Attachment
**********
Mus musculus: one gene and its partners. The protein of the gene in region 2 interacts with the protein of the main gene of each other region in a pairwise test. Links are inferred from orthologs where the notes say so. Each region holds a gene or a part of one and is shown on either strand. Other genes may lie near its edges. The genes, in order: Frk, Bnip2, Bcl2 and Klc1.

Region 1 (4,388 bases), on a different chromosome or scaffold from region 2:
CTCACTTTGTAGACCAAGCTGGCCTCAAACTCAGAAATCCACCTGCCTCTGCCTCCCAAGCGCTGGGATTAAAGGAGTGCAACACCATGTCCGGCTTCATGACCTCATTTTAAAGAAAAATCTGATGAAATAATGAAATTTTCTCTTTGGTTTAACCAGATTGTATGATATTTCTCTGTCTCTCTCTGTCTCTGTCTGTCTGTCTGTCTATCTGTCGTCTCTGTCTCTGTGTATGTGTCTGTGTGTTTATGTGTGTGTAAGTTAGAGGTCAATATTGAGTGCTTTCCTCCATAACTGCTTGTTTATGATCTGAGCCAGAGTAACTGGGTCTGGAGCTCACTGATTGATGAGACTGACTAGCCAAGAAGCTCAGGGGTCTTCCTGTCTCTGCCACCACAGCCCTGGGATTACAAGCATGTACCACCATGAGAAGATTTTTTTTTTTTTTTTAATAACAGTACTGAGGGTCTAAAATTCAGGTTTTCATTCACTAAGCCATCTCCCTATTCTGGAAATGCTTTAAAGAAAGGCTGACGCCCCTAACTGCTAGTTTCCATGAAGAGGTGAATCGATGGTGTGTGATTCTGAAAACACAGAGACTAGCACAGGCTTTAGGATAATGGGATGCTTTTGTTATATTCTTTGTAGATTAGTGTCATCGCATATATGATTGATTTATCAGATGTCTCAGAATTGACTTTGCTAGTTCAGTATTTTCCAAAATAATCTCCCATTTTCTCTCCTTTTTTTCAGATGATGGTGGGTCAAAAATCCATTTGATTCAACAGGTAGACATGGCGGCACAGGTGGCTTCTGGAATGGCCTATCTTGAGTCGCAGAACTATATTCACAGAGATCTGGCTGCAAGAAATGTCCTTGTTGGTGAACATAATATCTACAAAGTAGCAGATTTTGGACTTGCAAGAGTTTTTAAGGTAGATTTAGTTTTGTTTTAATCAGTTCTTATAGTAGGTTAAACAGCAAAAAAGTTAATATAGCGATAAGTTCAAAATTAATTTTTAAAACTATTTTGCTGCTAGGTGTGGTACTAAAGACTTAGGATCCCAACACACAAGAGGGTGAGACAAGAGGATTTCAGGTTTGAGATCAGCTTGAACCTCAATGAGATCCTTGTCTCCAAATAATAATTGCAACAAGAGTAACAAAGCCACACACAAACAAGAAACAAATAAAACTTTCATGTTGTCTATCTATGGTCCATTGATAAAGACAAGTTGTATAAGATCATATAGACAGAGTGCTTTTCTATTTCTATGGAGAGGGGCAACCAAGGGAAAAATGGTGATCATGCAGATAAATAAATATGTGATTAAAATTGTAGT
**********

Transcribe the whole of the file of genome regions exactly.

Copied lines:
Mus musculus: one gene and its partners. The protein of the gene in region 2 interacts with the protein of the main gene of each other region in a pairwise test. Links are inferred from orthologs where the notes say so. Each region holds a gene or a part of one and is shown on either strand. Other genes may lie near its edges. The genes, in order: Frk, Bnip2, Bcl2 and Klc1.

Region 1 (4,388 bases), on a different chromosome or scaffold from region 2:
CTCACTTTGTAGACCAAGCTGGCCTCAAACTCAGAAATCCACCTGCCTCTGCCTCCCAAGCGCTGGGATTAAAGGAGTGCAACACCATGTCCGGCTTCATGACCTCATTTTAAAGAAAAATCTGATGAAATAATGAAATTTTCTCTTTGGTTTAACCAGATTGTATGATATTTCTCTGTCTCTCTCTGTCTCTGTCTGTCTGTCTGTCTATCTGTCGTCTCTGTCTCTGTGTATGTGTCTGTGTGTTTATGTGTGTGTAAGTTAGAGGTCAATATTGAGTGCTTTCCTCCATAACTGCTTGTTTATGATCTGAGCCAGAGTAACTGGGTCTGGAGCTCACTGATTGATGAGACTGACTAGCCAAGAAGCTCAGGGGTCTTCCTGTCTCTGCCACCACAGCCCTGGGATTACAAGCATGTACCACCATGAGAAGATTTTTTTTTTTTTTTTAATAACAGTACTGAGGGTCTAAAATTCAGGTTTTCATTCACTAAGCCATCTCCCTATTCTGGAAATGCTTTAAAGAAAGGCTGACGCCCCTAACTGCTAGTTTCCATGAAGAGGTGAATCGATGGTGTGTGATTCTGAAAACACAGAGACTAGCACAGGCTTTAGGATAATGGGATGCTTTTGTTATATTCTTTGTAGATTAGTGTCATCGCATATATGATTGATTTATCAGATGTCTCAGAATTGACTTTGCTAGTTCAGTATTTTCCAAAATAATCTCCCATTTTCTCTCCTTTTTTTCAGATGATGGTGGGTCAAAAATCCATTTGATTCAACAGGTAGACATGGCGGCACAGGTGGCTTCTGGAATGGCCTATCTTGAGTCGCAGAACTATATTCACAGAGATCTGGCTGCAAGAAATGTCCTTGTTGGTGAACATAATATCTACAAAGTAGCAGATTTTGGACTTGCAAGAGTTTTTAAGGTAGATTTAGTTTTGTTTTAATCAGTTCTTATAGTAGGTTAAACAGCAAAAAAGTTAATATAGCGATAAGTTCAAAATTAATTTTTAAAACTATTTTGCTGCTAGGTGTGGTACTAAAGACTTAGGATCCCAACACACAAGAGGGTGAGACAAGAGGATTTCAGGTTTGAGATCAGCTTGAACCTCAATGAGATCCTTGTCTCCAAATAATAATTGCAACAAGAGTAACAAAGCCACACACAAACAAGAAACAAATAAAACTTTCATGTTGTCTATCTATGGTCCATTGATAAAGACAAGTTGTATAAGATCATATAGACAGAGTGCTTTTCTATTTCTATGGAGAGGGGCAACCAAGGGAAAAATGGTGATCATGCAGATAAATAAATATGTGATTAAAATTGTAGT